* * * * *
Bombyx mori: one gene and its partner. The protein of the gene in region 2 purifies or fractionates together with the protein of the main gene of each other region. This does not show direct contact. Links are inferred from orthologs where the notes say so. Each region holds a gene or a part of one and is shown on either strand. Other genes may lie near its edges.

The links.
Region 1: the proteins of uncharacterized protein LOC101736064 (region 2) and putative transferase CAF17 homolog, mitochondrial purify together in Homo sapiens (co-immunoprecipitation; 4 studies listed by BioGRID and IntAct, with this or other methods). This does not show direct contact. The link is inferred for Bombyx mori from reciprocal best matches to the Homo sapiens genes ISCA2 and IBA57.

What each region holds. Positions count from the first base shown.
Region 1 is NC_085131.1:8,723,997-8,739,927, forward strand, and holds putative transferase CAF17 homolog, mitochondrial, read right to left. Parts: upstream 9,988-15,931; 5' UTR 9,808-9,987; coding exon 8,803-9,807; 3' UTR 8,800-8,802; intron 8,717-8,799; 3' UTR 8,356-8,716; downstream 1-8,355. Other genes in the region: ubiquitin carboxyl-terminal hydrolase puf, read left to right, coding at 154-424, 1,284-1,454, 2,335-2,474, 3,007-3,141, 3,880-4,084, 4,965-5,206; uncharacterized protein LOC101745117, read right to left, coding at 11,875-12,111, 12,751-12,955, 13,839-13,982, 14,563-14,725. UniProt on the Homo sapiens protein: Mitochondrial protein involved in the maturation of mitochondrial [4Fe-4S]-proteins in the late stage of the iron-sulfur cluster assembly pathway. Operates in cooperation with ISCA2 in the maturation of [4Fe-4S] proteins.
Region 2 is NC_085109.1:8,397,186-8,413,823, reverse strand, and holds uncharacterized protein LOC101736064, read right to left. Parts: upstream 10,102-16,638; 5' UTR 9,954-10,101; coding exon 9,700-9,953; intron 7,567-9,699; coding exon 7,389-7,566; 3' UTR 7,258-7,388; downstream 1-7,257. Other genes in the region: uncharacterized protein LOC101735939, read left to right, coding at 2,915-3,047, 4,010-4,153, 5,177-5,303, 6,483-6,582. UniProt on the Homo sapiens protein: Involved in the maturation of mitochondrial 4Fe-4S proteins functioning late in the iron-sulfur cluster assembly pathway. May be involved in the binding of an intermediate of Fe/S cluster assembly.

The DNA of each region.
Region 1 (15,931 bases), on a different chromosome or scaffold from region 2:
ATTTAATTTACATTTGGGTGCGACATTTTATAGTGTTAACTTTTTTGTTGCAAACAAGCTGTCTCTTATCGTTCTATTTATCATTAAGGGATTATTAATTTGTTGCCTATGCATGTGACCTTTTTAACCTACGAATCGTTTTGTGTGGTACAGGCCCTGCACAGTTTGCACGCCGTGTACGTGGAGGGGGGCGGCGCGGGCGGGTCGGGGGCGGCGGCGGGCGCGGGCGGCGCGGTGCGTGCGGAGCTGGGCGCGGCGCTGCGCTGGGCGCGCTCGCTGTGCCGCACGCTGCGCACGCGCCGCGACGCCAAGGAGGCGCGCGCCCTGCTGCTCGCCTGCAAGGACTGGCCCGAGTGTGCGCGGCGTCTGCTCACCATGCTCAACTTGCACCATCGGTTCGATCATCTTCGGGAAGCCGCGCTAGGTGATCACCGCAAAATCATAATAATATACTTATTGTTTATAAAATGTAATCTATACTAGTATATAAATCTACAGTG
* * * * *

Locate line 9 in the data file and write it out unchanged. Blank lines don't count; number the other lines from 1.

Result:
ATTTAATTTACATTTGGGTGCGACATTTTATAGTGTTAACTTTTTTGTTGCAAACAAGCTGTCTCTTATCGTTCTATTTATCATTAAGGGATTATTAATTTGTTGCCTATGCATGTGACCTTTTTAACCTACGAATCGTTTTGTGTGGTACAGGCCCTGCACAGTTTGCACGCCGTGTACGTGGAGGGGGGCGGCGCGGGCGGGTCGGGGGCGGCGGCGGGCGCGGGCGGCGCGGTGCGTGCGGAGCTGGGCGCGGCGCTGCGCTGGGCGCGCTCGCTGTGCCGCACGCTGCGCACGCGCCGCGACGCCAAGGAGGCGCGCGCCCTGCTGCTCGCCTGCAAGGACTGGCCCGAGTGTGCGCGGCGTCTGCTCACCATGCTCAACTTGCACCATCGGTTCGATCATCTTCGGGAAGCCGCGCTAGGTGATCACCGCAAAATCATAATAATATACTTATTGTTTATAAAATGTAATCTATACTAGTATATAAATCTACAGTG